• Dangers – Missed opportunities to reinforce the good stuff and get more great behavior. Missed opportunities to positively interrupt the not so good stuff and decrease those behaviors.
  6. Distance is Your Friend – If your dog is having a hard time coping with anything, move away. Simple.
    • Dangers – Overexposure to stimuli. Your dog is practicing an inappropriate behavior and practice makes perfect. He is being exposed to something that makes him stressed and animals cannot learn when stress is present. Prolonged exposure to a stressor can create a fear imprint related to that stressor.
  7. Proximity is Your Friend – If your dog is not able to tune into your verbal cue. Move closer to your dog to better get his attention and try again, Lightly tap on his shoulder if need be. Simple.
    • Dangers – You are repeating yourself to no effect thereby “poisoning” a cue, reducing the value of the cue. Your dog is is practicing an inappropriate behavior and/or being exposed to something that makes him stressed when you could step in to help him.
  8. Dogs Don’t Speak English – Relax. If you must use words, keep your voice soft yet audible to your pooch. Only use verbal cues you have taught your dog. Dogs do not come hard-wired to know English. Visual cues (body language) will win almost every time over verbal cues. Dogs learn and communicate most clearly with visual cues, not language. Move with precise communication in their line of vision for full effect.
    • Dangers – Wasted time and effort. Frustration from you. A confused pup who does not understand what you want him to do. Repeating your verbal cue making it even less effective.
  9. Over-Handling – don’t pick your dog up, hold your dog back by his collar or any other part of his body. Instead, teach your dog how to Target to your hand for moments when you want him to follow you away from a potentially dangerous situation. Use the Wait skill to cue him to hold himself back at other moments; exiting vehicles, before entering a fenced area, before exiting your home.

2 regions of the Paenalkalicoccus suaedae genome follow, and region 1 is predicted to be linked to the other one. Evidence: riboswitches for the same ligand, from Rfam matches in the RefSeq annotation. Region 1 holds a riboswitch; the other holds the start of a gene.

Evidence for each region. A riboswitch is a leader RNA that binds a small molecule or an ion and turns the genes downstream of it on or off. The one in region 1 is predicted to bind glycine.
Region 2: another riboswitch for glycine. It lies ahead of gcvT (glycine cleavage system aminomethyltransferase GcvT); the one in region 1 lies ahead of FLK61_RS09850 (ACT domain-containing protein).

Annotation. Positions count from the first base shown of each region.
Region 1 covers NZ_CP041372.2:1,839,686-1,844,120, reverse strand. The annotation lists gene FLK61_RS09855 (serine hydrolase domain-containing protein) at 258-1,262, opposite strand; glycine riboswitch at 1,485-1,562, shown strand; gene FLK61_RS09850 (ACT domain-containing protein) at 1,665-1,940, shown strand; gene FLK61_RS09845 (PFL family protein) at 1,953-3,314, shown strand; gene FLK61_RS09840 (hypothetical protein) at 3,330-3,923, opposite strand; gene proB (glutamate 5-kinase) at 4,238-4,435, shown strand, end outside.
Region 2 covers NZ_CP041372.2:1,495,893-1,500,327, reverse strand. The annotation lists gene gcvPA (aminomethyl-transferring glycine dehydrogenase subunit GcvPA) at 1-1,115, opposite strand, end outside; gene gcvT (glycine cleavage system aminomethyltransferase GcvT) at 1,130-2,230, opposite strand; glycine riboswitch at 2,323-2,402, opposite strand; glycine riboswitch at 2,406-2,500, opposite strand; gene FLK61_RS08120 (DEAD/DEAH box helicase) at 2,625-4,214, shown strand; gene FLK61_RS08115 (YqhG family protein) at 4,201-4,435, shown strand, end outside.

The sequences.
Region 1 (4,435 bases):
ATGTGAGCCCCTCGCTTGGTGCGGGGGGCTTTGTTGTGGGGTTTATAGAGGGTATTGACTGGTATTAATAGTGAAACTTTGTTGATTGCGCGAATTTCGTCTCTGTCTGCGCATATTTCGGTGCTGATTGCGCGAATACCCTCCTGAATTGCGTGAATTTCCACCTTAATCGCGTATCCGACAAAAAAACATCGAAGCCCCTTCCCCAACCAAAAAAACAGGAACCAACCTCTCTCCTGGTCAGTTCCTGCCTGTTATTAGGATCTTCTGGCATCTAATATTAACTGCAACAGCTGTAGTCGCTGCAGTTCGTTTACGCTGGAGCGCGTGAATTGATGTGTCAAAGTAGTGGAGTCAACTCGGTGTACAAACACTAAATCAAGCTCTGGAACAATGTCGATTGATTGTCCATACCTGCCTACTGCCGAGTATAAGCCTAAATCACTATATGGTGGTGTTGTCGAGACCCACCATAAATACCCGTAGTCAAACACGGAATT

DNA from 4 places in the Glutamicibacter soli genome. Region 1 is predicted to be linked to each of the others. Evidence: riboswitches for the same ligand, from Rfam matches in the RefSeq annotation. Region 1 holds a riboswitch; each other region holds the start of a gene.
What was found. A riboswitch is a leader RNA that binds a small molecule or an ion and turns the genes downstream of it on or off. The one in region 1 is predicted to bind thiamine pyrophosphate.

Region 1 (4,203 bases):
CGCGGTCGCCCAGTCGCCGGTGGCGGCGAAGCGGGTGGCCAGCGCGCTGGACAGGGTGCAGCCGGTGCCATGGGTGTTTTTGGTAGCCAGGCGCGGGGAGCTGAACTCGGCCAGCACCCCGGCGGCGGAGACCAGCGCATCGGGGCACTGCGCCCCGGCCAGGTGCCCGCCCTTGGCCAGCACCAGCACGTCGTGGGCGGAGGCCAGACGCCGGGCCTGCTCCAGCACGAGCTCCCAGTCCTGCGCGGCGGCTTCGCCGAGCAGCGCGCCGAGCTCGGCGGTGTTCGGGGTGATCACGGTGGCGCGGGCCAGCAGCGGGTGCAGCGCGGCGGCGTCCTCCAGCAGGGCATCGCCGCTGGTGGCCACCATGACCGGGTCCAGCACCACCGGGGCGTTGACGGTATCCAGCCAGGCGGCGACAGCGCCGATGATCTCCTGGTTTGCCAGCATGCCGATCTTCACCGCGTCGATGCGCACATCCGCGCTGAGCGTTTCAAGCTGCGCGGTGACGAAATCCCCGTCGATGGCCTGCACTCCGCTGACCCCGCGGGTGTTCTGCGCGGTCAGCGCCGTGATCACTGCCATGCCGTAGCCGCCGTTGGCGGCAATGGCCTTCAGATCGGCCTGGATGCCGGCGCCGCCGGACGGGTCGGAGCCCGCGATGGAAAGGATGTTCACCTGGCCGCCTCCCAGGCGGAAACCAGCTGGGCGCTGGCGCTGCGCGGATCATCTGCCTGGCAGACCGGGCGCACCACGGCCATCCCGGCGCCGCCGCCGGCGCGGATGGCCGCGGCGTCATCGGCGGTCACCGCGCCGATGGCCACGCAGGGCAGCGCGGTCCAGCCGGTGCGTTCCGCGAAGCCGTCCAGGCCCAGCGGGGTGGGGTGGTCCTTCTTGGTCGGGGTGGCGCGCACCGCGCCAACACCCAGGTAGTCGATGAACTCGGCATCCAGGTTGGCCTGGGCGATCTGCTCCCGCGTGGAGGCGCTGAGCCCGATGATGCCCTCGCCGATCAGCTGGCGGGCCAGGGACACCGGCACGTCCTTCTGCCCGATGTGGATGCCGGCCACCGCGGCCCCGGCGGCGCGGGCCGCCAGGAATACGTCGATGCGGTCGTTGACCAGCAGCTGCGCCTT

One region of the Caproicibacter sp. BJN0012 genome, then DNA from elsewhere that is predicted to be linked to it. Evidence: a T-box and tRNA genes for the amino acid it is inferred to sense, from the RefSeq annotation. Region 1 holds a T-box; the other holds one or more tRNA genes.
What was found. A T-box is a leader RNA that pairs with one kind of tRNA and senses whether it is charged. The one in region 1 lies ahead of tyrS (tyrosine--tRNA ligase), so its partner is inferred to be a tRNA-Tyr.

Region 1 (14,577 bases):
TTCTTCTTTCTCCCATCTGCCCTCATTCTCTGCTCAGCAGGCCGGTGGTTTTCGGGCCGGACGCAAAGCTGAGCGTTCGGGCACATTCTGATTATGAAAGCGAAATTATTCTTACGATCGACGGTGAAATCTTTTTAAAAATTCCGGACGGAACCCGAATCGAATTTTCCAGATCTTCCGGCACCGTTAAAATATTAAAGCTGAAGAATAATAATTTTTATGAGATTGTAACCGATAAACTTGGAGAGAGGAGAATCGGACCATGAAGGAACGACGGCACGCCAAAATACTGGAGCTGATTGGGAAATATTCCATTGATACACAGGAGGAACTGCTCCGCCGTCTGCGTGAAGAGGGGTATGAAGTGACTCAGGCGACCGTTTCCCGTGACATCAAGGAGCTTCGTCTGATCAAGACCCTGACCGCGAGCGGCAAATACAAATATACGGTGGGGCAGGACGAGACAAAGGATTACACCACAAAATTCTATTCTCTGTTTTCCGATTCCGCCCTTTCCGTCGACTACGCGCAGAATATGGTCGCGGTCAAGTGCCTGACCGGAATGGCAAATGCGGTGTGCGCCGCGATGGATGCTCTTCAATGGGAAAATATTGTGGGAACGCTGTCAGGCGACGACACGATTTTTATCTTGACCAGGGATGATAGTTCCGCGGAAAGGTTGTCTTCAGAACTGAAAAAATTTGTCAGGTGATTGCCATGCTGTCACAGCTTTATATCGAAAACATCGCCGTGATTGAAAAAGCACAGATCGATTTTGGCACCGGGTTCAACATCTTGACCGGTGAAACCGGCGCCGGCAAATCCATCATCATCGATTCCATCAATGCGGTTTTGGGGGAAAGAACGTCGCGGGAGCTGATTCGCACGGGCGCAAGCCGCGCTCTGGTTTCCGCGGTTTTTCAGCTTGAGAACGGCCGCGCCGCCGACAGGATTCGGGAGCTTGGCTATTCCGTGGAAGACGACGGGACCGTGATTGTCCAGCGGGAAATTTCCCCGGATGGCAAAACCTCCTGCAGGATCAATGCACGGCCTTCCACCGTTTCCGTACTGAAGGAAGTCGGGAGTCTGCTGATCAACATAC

• Dangers – If you pick your dog up in a moment when he is overreacting or being approached by stranger dogs or people, he will feel trapped. Other dogs, if present, will see your dog as an immobile target they can hyper-focus on… and they will. Holding your dog back will encourage Opposition Reflex and increase pent up energy creating more anxiousness that could have been managed with other skills.
  10. Treat Bag Placement – Yes, you should be carrying treats on you. No, not in your pocket, a plastic bag or the product bag they came in. Yes, in an actual treat bag intended for training. Don’t understand why or disagree? That’s cool. I’ll see ya in the Comments below for a chat. Position the bag at the back of your waist away from your dog’s eyes. Some dogs will simply move to the back of you to “mug” you as I like to say. Get creative. Stand against a wall as you train for a bit until your dog realizes that mugging you is not an option. Practice your Leave It exercise until he stops circling you for the goodies without having earned them. For larger dogs who’s mugging is invasive, place the treats in a bowl or container up high and away from you both. Though it slows the process down some, use a handful of treats at a time and go back for more as needed.
    • Dangers – Your dog will be distracted by the smorgasbord of treats directly in front of him. He won’t understand how you could possibly expect hm to pay attention to you, not the treats. You will wonder why your dog is not able to focus on you. You may misinterpret his distraction for him not caring about your silly human agenda. Awww.

In the realm of training, most hear “handling” and think “leash ‘handling’ skills,” but you can see how we “handle” our dogs in many other ways. Every one of these interactions affects their behavior and our own. I hope this helps you all make great choices improves the dialogue with your dog and keeps you both safe.